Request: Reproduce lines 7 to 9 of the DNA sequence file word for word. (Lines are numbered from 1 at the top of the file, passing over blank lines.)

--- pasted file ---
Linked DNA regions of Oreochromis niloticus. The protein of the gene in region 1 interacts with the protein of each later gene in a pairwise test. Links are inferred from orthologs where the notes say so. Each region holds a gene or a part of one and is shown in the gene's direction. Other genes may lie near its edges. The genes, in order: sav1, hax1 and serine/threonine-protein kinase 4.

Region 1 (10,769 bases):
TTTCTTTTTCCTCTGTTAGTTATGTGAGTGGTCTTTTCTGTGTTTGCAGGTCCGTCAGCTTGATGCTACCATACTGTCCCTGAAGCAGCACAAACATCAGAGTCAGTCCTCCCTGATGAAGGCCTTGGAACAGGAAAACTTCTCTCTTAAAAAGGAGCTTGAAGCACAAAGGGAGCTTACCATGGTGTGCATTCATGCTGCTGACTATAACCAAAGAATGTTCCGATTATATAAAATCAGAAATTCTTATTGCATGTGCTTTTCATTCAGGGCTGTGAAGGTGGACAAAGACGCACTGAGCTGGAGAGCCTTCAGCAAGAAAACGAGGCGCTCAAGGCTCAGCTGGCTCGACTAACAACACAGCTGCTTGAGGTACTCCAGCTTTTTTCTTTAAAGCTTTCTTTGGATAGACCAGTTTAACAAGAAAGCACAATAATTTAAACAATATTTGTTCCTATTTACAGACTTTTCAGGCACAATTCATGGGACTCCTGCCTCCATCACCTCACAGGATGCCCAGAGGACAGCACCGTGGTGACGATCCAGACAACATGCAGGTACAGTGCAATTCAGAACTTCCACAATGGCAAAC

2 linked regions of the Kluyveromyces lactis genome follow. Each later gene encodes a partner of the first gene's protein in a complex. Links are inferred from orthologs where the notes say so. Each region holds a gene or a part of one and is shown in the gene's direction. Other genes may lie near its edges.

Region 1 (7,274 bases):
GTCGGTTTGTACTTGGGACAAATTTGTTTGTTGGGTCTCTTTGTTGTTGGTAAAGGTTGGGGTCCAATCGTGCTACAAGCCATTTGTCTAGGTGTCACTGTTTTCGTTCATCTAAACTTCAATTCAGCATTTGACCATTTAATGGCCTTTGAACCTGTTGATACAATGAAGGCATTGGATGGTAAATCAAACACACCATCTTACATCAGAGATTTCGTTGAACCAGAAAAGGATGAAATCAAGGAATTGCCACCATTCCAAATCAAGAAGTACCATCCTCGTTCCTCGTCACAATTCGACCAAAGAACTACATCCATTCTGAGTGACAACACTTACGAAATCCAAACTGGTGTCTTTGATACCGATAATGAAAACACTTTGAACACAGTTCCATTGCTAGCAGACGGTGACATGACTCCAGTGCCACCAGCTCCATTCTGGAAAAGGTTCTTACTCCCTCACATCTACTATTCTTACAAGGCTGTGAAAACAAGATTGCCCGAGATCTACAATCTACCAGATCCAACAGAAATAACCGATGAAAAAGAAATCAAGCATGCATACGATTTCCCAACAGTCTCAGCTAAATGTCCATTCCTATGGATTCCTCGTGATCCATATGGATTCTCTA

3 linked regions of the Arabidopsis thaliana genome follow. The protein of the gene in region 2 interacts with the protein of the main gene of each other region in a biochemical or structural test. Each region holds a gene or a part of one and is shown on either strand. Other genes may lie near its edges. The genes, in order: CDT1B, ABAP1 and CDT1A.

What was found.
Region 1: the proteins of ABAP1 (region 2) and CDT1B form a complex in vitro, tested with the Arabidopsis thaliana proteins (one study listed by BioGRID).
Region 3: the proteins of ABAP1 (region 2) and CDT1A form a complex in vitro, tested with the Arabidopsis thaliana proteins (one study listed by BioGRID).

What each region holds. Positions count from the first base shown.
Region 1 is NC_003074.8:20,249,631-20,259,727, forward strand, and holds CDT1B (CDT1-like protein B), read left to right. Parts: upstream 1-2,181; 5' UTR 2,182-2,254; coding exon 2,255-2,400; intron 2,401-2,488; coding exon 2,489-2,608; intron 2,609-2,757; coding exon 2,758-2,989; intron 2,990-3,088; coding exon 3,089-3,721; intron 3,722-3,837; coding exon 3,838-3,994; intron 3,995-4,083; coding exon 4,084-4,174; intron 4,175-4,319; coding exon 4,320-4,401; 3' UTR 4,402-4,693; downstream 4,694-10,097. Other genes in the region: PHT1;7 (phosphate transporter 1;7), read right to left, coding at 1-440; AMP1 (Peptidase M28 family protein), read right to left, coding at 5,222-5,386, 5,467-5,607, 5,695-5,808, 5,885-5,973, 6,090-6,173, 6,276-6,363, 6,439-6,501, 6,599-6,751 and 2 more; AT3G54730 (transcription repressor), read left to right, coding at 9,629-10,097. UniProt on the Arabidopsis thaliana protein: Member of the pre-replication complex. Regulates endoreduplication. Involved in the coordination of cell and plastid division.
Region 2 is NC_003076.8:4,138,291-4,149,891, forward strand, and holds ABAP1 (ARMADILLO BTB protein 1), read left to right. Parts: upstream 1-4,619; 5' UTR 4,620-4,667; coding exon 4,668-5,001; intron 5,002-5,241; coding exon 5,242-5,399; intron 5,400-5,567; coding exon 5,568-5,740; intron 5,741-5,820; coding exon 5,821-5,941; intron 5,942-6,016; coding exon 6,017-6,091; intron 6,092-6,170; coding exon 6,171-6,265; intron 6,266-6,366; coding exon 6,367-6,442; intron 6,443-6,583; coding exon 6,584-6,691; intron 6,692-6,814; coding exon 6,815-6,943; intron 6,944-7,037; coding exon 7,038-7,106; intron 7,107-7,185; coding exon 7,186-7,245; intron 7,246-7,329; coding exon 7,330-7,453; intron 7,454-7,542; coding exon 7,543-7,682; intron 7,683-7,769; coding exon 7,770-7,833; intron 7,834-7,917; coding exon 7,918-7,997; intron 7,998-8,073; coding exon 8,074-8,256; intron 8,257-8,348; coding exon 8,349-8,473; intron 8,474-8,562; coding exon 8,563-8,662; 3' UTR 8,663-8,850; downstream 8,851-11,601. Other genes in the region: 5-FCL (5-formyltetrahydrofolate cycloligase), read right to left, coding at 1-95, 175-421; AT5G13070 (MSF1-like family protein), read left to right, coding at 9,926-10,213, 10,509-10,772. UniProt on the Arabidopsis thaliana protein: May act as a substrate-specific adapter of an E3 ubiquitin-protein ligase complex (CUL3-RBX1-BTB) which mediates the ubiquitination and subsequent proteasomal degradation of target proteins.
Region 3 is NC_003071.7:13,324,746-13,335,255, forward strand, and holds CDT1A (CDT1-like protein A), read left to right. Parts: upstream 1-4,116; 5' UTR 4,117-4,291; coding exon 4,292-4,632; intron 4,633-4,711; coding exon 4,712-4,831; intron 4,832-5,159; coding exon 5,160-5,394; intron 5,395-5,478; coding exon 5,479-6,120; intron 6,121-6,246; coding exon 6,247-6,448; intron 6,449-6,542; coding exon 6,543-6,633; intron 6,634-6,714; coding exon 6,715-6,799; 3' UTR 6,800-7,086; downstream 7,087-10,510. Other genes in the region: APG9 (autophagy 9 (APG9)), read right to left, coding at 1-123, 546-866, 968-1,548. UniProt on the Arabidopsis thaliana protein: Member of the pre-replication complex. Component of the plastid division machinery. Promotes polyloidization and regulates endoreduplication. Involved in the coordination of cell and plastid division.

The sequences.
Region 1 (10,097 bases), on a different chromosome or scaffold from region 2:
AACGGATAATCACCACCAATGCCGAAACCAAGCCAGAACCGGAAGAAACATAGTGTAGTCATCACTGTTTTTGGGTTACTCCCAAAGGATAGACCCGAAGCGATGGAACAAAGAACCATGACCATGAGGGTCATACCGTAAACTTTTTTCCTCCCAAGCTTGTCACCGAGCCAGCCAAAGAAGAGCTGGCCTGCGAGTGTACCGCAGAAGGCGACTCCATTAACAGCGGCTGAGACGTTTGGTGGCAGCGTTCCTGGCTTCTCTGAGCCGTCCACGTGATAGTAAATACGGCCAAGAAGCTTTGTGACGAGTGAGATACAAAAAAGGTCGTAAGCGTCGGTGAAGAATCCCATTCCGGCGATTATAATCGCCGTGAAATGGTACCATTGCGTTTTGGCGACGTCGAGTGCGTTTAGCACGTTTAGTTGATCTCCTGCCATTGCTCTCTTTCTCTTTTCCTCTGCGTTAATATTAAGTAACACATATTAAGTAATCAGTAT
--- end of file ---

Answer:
3 linked regions of the Arabidopsis thaliana genome follow. The protein of the gene in region 2 interacts with the protein of the main gene of each other region in a biochemical or structural test. Each region holds a gene or a part of one and is shown on either strand. Other genes may lie near its edges. The genes, in order: CDT1B, ABAP1 and CDT1A.

What was found.
Region 1: the proteins of ABAP1 (region 2) and CDT1B form a complex in vitro, tested with the Arabidopsis thaliana proteins (one study listed by BioGRID).